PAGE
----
Family planning services are the ability of individuals and couples to anticipate and attain their desired number of children and the spacing and timing of their births. It is achieved through use of contraceptive methods and the treatment of involuntary infertility. Family planning is sometimes used as a synonym or euphemism for access to and the use of contraception. However, it often involves methods and practices in addition to contraception. Additionally, many might wish to use contraception but are not necessarily, planning a family (e.g., unmarried adolescents, young married couples delaying childbearing while building a career). Family planning has become a catch-all phrase for much of the work undertaken in this realm. Family planning may involve consideration of the number of children a woman wishes to have, including the choice to have no children and the age at which she wishes to have them. These matters are influenced by external factors such as marital situation, career considerations, financial position, and any disabilities that may affect their ability to have children and raise them. Family planning has been shown to reduce teenage birth rates and birth rates for unmarried women.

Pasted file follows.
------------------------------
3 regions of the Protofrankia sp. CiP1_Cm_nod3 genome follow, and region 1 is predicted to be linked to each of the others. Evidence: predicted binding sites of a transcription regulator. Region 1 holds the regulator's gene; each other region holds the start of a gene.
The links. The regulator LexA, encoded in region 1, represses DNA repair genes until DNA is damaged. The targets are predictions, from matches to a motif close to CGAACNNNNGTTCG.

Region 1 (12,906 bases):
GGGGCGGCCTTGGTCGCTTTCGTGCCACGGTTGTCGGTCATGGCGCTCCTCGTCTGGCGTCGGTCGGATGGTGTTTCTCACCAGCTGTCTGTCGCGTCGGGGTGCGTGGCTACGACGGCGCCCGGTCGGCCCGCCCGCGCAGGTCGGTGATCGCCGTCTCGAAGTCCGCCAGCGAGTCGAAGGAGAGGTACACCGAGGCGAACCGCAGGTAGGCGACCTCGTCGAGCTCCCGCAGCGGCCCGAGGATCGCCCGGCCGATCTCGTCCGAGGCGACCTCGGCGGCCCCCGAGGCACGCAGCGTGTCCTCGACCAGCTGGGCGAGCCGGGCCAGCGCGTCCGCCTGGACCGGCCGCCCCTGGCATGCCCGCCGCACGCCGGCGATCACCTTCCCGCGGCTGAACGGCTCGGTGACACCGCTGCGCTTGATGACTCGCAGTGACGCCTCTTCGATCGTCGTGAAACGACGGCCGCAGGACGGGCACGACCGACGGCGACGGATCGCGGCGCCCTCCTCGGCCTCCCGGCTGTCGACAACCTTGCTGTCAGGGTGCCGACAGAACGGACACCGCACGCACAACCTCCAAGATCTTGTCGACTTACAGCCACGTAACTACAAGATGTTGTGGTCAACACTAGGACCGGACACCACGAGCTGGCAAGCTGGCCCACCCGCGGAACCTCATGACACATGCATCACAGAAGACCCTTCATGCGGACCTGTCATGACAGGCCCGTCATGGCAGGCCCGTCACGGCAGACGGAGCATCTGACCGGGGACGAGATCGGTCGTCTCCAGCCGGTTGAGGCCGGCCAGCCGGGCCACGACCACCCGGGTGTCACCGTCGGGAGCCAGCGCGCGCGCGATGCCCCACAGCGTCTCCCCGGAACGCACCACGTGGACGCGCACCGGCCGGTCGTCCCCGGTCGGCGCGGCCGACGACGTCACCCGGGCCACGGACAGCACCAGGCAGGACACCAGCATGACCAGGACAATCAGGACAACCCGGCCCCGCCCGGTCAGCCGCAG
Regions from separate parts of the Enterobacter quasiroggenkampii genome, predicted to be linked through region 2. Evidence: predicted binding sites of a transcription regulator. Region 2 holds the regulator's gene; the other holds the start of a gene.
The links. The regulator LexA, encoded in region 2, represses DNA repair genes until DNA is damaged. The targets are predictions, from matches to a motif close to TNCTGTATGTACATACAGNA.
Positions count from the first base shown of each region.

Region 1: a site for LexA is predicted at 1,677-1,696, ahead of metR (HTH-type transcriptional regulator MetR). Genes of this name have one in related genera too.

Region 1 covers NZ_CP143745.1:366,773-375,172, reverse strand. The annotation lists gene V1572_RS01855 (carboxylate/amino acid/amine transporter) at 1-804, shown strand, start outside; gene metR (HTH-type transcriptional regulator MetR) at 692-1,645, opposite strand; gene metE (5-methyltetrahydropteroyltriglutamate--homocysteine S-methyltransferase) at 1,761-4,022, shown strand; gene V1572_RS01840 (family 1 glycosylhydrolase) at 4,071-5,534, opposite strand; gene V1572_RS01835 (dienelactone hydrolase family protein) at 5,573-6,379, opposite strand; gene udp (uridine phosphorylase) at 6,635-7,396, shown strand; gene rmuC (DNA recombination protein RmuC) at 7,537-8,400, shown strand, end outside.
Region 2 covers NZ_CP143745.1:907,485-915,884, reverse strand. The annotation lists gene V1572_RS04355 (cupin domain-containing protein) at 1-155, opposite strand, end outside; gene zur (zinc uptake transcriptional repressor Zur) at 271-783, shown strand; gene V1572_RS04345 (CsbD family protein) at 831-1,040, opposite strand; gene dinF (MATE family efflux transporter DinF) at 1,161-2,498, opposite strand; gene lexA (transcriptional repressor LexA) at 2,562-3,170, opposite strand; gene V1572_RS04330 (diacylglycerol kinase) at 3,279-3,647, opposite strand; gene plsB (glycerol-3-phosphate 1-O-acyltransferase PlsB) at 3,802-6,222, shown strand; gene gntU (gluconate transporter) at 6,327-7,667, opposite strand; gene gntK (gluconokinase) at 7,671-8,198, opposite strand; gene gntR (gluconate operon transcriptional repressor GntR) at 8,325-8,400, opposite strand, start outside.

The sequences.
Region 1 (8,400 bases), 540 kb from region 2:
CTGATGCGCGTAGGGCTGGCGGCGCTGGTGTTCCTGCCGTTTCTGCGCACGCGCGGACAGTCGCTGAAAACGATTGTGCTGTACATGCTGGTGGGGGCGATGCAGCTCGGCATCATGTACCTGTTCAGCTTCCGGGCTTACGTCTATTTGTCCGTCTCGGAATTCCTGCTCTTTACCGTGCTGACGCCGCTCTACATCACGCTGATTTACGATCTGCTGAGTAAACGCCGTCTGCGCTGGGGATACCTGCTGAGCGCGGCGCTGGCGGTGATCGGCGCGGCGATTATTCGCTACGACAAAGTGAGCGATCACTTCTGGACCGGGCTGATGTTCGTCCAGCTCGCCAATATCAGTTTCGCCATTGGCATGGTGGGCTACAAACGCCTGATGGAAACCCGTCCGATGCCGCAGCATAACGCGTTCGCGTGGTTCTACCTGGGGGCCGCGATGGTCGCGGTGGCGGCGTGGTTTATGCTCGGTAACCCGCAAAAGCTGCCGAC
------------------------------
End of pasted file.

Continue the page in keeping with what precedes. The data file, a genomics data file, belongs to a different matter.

Reasons for family planning
- The purpose of family planning is to make sure that any couple, man, or woman who has a child has the resources that are needed in order to complete this goal. This is because Raising a child requires significant amounts of resources: time, social, financial, and environmental. Planning can help assure that resources are available.
- The general health of a woman is to be considered. This is why women should be aware that reproductive risks increase with the age of the woman.
- Family planning slows unsustainable population growth which drains resources from the environment, and national and regional development efforts.
- Leaving school in order to have children has long-term implications for the future of these girls, as well as the human capital of their families and communities.
Providers of family planning services
Direct Government Support
Direct government support for family planning includes providing family planning education and supplies through government-run facilities such as hospitals, clinics, health posts and health centers and through government fieldworkers
The private sector includes nongovernmental and faith-based organizations that typically provide free or subsidized services to for-profit medical providers, pharmacies and drug shops.
Non Governmental Organization
Non-governmental organizations (NGOs) may meet the needs of local poor by encouraging self-help and participation, understanding social and cultural subtleties, and working around red tape when governments do not adequately meet the needs of their constituents.
Barriers to family planning
There are many reasons as to why women do not use contraceptives. These reasons include:-
- Logistical problems
- Scientific and religious concerns
- Limited access to transportation in order to access health clinics
- Lack of education and knowledge
- Opposition by partners
- Families or communities plus the fact that no one is able to control conception.